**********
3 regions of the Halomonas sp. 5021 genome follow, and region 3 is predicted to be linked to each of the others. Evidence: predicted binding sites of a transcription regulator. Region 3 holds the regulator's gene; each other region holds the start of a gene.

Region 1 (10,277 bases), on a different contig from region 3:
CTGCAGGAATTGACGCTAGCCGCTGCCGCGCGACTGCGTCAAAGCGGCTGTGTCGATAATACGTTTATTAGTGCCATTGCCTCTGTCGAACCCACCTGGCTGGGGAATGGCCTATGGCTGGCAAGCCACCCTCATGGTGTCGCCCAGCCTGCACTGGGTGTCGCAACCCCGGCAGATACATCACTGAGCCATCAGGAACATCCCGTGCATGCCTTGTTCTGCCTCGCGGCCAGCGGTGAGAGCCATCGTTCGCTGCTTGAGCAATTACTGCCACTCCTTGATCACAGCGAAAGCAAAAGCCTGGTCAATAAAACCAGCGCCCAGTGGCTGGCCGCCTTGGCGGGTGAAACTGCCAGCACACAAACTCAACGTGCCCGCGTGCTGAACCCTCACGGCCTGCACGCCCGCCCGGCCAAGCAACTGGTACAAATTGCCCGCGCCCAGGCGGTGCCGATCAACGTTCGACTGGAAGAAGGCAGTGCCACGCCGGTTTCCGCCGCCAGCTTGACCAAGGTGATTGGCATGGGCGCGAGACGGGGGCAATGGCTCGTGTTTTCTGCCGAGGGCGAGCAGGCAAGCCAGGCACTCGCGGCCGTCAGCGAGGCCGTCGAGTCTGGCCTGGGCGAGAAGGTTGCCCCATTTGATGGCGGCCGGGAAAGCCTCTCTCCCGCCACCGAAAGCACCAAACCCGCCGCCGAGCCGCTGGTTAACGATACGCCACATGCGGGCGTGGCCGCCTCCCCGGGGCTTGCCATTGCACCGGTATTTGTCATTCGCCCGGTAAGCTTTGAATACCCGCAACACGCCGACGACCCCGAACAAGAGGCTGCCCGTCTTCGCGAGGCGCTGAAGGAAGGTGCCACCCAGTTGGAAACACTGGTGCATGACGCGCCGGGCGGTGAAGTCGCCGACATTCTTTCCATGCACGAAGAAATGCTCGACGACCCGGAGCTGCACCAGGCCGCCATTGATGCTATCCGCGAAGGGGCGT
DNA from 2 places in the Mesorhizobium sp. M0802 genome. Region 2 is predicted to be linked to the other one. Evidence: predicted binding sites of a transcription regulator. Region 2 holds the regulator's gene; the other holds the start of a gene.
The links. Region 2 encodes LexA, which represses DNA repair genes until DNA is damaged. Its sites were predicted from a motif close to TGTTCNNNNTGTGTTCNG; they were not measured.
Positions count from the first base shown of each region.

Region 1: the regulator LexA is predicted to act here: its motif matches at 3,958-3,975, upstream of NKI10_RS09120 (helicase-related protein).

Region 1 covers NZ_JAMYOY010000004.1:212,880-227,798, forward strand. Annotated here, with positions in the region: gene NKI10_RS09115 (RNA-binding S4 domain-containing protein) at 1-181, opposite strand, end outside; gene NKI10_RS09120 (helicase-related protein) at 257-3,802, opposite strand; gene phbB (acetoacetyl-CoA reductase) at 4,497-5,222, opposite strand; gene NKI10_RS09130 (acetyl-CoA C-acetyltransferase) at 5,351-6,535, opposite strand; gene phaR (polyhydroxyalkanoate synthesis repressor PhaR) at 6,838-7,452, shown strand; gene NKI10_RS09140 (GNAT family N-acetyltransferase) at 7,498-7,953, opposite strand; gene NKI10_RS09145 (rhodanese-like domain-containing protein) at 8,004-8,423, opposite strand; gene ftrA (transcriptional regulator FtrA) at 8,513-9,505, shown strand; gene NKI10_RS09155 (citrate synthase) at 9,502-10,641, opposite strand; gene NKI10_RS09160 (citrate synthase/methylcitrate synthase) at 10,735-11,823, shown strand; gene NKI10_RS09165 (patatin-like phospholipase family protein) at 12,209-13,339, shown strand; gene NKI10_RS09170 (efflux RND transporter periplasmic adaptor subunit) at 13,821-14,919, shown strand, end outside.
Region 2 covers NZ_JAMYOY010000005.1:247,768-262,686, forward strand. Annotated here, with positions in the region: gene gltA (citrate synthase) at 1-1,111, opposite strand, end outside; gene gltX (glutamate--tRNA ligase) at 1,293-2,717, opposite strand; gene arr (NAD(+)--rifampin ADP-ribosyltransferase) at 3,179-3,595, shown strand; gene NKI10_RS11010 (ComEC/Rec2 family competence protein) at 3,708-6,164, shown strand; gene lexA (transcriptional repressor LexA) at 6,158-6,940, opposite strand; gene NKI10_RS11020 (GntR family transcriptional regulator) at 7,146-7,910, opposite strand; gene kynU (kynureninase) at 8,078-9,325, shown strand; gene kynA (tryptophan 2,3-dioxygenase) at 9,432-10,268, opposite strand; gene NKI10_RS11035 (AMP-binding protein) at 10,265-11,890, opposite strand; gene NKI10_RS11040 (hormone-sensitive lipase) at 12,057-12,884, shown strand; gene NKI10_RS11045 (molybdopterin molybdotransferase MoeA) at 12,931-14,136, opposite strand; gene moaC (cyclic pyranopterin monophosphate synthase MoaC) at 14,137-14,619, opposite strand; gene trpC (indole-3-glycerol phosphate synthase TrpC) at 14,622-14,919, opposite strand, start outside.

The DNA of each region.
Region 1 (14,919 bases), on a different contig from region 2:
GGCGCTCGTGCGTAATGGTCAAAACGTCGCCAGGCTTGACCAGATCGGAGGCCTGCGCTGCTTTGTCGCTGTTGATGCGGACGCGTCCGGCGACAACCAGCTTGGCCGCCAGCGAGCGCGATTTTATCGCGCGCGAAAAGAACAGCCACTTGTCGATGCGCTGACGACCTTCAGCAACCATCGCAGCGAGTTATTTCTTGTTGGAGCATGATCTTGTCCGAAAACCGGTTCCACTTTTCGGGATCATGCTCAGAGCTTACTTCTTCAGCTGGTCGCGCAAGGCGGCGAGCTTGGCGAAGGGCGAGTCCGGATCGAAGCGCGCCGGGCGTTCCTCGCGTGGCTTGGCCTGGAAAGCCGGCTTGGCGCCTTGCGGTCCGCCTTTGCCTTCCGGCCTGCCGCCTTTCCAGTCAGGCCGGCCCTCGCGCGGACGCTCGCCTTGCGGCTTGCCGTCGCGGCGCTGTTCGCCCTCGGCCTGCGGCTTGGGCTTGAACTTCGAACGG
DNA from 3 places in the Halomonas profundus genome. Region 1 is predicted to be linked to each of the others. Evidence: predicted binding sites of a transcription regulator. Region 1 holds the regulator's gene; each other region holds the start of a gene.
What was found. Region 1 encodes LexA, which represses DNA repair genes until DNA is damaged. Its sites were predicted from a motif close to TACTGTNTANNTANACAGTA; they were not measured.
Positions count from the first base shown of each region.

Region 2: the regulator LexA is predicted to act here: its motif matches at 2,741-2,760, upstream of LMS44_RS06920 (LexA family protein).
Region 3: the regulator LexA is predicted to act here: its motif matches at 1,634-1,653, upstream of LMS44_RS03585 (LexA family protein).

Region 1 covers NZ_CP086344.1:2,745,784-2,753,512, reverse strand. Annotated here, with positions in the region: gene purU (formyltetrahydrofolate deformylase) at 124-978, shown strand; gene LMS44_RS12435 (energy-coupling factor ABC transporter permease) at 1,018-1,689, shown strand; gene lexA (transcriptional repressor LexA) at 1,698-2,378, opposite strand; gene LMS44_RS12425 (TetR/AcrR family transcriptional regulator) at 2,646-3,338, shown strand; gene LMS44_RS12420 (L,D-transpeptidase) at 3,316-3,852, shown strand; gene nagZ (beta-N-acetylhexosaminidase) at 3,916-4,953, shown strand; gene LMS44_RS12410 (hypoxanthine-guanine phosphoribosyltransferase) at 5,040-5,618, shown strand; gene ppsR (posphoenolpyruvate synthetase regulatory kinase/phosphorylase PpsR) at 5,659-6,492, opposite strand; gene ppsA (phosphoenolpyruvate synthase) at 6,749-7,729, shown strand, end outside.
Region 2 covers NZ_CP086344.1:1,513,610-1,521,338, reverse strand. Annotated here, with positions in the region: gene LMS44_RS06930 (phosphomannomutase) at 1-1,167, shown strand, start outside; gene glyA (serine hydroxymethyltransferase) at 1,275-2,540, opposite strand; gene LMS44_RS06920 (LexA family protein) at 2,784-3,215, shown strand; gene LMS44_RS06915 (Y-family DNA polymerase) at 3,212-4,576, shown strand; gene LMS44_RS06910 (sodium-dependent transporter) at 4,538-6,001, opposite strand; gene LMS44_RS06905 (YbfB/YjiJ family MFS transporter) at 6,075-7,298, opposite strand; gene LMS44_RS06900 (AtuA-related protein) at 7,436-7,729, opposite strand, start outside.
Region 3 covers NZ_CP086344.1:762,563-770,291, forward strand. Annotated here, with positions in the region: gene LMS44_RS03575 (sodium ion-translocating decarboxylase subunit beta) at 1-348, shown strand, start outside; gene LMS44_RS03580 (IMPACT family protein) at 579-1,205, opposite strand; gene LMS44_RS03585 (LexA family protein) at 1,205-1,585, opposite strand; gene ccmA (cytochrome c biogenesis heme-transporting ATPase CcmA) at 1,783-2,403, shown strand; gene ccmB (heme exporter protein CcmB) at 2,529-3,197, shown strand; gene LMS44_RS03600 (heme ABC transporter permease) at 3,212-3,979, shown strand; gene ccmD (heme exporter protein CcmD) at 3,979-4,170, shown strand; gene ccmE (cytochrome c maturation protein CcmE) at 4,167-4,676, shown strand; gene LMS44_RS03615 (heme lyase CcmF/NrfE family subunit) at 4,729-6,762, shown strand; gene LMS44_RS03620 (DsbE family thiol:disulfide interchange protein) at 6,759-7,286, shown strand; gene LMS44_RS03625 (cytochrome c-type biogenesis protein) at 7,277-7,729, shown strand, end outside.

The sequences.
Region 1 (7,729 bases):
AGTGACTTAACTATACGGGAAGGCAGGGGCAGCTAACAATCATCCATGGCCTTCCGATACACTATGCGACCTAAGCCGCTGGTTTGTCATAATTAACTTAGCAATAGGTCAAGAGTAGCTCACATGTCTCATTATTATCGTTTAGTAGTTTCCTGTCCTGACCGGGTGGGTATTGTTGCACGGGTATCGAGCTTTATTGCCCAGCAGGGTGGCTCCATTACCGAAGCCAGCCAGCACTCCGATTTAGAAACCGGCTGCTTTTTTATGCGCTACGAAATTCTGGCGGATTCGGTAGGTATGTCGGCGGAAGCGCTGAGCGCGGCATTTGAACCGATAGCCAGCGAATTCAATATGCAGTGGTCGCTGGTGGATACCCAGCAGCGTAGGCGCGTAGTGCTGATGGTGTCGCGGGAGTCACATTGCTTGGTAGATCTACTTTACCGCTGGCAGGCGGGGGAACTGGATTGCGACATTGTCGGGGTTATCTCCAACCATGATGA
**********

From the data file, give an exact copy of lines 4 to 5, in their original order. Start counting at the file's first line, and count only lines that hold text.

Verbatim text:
DNA from 2 places in the Mesorhizobium sp. M0802 genome. Region 2 is predicted to be linked to the other one. Evidence: predicted binding sites of a transcription regulator. Region 2 holds the regulator's gene; the other holds the start of a gene.
The links. Region 2 encodes LexA, which represses DNA repair genes until DNA is damaged. Its sites were predicted from a motif close to TGTTCNNNNTGTGTTCNG; they were not measured.